The Study on the Relationship among Investors' Self-Control, Financial Advisior and Financial Dipute : Evidence Form Taiwan.(3/3)

Project Details


Tremendous literature have found that people’s lake of financial literacy may be insufficient to guarantee that households make sound financial decisions (Ex. Allmenberg and Dreber (2015); Bellofatto, D’Hondt, and De Winne (2018); Hsiao and Tsai (2018); Klapper and Panos (2011); Klapper, Lusardi, and Panos (2013); Hsiao, and Yeh (2017); van Rooij, Lusardi, and Alessie (2011a, 2011b)). However, many literature also found that people with strong self-control or resort to the advice of experts are more likely to reduce the occurrence of financial decision errors (Ex. Achtziger, Hubert, Kenning, Raab, and Reisch (2015); Gathergood (2012); Gathergood and Webber (2014); Shen, Lin, Tang, and Hsiao (2016a); Strömbäcka, Linda, Skagerlundb, Västfjäll, and Tinghög (2017)). To the best of my knowledge, this study is the first attempt to simultaneously integrate self-control, financial advisors, and financial dispute into investigation compared to the literature. In the first two years, I will use a unique dataset from the 2011 Literacy Survey conducted by Taiwan’s Financial Supervisory Commission while controlling for cognitive factors such as financial literacy and demographic factors and attempt to answer three crucial questions: First, what is the relationship between non-cognitive factors related to self-control and the demand for financial advisement? Second, is trust an essential factor in an individual’s decision to defer to financial advice? Third, what will mediate the relationship between financial advisement and financial disputes? In the last year, I will present a number of additional analyses to verify the robustness of the main empirical results of the above issues. The robustness checks involve: (i) the potential endogeneity of financial literacy and the potential endogeneity of trust towards of financial literacy.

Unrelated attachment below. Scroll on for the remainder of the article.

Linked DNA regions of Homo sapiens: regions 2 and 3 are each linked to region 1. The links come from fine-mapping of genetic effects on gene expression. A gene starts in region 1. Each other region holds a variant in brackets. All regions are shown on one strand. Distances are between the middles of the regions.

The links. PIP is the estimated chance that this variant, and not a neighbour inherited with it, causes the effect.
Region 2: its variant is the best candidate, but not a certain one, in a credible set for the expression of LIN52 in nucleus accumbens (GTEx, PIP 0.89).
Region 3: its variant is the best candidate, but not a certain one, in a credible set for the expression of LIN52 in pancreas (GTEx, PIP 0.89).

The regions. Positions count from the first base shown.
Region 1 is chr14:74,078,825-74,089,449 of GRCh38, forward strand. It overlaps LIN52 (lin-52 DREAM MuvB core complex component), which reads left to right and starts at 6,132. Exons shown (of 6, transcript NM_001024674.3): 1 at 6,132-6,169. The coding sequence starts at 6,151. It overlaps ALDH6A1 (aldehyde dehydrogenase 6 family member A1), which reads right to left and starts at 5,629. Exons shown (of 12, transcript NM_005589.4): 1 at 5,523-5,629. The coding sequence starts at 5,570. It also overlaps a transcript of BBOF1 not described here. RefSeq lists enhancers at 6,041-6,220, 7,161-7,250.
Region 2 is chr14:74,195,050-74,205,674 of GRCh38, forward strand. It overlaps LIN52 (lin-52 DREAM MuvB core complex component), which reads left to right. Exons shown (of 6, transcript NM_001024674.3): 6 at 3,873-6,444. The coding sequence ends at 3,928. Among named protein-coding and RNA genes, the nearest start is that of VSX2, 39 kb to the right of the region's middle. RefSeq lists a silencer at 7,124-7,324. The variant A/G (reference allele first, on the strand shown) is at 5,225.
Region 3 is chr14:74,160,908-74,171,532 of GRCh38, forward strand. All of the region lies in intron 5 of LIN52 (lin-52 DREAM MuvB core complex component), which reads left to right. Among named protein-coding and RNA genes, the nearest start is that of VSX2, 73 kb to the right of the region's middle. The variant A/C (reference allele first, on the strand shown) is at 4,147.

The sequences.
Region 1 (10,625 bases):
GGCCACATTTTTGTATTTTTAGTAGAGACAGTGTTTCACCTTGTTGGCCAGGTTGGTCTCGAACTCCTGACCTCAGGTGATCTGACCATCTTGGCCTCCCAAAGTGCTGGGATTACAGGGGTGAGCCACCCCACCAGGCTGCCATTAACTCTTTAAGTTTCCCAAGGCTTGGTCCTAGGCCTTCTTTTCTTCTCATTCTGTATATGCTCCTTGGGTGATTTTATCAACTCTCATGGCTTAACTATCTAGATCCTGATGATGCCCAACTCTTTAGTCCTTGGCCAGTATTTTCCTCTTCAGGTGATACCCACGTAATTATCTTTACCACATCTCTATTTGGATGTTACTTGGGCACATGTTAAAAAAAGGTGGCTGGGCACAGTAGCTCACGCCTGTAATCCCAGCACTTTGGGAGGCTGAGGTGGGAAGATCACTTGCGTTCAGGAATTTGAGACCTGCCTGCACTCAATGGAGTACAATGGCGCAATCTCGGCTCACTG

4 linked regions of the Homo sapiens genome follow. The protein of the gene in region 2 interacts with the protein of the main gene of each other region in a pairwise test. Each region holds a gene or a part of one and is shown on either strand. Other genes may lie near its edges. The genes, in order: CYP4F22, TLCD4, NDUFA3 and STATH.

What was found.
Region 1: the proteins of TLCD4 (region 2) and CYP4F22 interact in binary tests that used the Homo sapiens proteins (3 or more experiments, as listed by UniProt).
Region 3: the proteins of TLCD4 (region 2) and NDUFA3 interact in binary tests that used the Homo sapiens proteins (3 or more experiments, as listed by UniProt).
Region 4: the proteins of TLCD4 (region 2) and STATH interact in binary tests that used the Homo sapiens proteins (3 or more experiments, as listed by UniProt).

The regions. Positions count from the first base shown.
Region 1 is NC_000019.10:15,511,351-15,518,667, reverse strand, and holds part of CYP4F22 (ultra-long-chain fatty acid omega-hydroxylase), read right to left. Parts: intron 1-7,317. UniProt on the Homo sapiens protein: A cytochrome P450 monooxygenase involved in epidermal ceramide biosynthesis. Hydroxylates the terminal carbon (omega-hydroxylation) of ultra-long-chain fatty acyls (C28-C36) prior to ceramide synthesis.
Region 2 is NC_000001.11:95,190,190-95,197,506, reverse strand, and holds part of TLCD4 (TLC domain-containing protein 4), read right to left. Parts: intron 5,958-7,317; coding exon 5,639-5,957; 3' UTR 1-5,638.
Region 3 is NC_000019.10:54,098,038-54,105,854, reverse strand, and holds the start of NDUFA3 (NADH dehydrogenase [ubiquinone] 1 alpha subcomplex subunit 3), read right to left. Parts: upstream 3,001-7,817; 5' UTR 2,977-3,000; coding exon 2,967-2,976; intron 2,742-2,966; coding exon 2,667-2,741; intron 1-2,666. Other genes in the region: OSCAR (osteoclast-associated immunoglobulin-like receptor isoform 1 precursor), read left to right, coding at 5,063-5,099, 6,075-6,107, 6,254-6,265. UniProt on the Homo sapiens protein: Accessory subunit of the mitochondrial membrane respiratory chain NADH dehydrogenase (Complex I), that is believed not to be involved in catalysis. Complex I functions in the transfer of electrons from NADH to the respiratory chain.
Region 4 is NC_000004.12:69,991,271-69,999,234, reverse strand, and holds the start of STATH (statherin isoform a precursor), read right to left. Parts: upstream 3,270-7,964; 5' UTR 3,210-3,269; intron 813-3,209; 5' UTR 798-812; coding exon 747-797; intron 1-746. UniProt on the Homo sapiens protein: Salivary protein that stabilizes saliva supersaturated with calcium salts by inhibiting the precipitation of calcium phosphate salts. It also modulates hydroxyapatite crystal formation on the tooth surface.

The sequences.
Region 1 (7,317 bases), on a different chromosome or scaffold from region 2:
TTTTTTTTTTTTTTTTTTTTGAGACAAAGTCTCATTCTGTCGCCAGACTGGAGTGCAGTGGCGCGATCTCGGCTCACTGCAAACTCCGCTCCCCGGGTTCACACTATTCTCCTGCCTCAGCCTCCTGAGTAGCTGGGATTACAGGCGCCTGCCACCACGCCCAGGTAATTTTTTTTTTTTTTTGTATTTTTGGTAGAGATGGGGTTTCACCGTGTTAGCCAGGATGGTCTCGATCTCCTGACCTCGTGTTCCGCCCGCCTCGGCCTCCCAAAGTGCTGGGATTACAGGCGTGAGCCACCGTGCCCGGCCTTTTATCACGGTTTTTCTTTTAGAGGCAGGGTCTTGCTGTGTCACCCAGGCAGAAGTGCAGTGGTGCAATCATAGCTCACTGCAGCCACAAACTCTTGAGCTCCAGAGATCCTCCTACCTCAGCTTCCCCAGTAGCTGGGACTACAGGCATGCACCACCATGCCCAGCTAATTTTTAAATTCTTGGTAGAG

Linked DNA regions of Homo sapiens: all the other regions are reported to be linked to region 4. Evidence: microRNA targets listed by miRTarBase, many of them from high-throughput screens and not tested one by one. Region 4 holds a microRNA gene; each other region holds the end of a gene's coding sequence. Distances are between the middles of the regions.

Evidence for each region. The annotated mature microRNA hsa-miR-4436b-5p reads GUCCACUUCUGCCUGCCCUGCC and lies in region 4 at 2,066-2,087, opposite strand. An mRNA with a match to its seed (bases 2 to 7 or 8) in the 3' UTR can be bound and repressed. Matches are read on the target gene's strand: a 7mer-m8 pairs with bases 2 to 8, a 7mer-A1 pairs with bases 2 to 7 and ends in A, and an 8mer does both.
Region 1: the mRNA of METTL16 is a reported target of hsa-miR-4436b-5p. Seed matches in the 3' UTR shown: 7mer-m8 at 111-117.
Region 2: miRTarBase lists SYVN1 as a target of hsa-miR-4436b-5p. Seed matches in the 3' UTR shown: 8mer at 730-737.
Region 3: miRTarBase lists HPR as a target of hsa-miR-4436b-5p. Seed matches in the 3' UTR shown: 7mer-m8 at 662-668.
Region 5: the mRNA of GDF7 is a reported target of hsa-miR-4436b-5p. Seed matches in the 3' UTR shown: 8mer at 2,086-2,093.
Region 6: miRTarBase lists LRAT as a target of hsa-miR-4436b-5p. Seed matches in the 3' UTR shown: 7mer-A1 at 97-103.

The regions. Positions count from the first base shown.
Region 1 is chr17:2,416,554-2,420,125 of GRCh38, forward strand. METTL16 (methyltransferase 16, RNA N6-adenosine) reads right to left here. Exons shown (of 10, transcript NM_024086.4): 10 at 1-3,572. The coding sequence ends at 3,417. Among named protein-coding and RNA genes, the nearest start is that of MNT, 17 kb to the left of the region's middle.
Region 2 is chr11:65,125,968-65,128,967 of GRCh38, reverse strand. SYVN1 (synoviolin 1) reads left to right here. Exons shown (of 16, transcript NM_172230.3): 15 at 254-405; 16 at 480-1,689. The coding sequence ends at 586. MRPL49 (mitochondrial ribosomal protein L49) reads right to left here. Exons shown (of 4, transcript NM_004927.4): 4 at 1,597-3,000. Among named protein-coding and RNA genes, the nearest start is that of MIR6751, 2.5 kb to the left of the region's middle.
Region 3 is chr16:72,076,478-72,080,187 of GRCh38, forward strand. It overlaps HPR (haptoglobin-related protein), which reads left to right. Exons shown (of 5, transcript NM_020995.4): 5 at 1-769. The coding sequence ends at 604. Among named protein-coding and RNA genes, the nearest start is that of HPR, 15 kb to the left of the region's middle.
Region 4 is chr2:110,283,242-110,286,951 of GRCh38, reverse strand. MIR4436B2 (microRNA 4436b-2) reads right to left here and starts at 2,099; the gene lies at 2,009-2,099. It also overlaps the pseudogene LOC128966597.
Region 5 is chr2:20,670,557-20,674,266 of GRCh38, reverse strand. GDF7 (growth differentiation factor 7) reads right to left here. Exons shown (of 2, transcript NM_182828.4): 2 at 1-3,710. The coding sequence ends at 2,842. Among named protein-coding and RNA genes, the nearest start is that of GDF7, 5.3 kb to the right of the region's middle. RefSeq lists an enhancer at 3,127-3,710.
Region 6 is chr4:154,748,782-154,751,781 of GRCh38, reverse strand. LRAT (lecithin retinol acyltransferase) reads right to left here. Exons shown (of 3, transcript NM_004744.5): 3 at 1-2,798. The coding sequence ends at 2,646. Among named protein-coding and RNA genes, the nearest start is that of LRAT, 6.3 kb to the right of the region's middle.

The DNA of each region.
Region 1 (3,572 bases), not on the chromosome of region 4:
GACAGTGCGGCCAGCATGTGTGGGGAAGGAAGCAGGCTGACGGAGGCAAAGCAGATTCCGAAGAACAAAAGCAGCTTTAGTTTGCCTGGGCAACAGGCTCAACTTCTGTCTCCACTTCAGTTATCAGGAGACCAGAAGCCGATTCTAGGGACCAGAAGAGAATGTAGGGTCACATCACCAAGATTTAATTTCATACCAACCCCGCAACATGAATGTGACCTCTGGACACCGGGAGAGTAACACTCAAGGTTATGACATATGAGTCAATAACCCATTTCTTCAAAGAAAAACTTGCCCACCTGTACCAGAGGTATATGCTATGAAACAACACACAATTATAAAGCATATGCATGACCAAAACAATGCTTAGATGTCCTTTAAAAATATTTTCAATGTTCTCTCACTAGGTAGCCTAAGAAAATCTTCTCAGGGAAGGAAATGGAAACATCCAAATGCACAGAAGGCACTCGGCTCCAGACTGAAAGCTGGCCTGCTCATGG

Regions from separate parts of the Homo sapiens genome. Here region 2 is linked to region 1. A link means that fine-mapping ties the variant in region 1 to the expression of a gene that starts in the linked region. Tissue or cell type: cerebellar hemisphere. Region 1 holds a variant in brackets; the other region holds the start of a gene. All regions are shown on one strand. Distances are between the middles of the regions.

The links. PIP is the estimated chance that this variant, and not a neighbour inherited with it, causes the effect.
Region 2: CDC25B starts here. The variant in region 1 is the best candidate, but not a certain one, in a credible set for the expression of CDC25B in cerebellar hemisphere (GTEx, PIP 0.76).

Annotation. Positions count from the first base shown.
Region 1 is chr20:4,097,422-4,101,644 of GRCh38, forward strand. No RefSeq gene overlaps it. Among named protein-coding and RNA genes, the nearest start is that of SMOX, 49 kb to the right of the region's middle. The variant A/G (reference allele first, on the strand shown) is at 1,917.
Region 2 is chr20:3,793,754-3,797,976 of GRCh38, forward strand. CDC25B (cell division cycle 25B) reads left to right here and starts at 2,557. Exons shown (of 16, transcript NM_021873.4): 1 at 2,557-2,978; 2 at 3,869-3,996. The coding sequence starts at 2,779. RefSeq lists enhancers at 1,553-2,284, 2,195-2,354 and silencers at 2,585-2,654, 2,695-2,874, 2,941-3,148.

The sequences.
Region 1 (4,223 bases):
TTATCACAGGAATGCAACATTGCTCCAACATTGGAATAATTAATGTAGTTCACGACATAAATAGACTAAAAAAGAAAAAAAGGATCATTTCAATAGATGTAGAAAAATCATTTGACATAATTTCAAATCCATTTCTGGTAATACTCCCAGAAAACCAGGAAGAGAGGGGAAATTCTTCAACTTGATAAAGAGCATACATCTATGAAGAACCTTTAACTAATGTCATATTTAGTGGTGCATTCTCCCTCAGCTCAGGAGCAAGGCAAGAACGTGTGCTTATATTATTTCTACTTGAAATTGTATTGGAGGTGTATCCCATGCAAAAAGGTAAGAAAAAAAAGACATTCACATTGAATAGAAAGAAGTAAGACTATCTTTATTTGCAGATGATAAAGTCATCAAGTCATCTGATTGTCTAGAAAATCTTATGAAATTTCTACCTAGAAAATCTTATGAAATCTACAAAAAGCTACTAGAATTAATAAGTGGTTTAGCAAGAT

Effective start/end date1/08/2231/07/23

UN Sustainable Development Goals

In 2015, UN member states agreed to 17 global Sustainable Development Goals (SDGs) to end poverty, protect the planet and ensure prosperity for all. This project contributes towards the following SDG(s):

  • SDG 8 - Decent Work and Economic Growth
  • SDG 12 - Responsible Consumption and Production
  • SDG 17 - Partnerships for the Goals


  • Financial literacy
  • self-control
  • Finandcial dispute.


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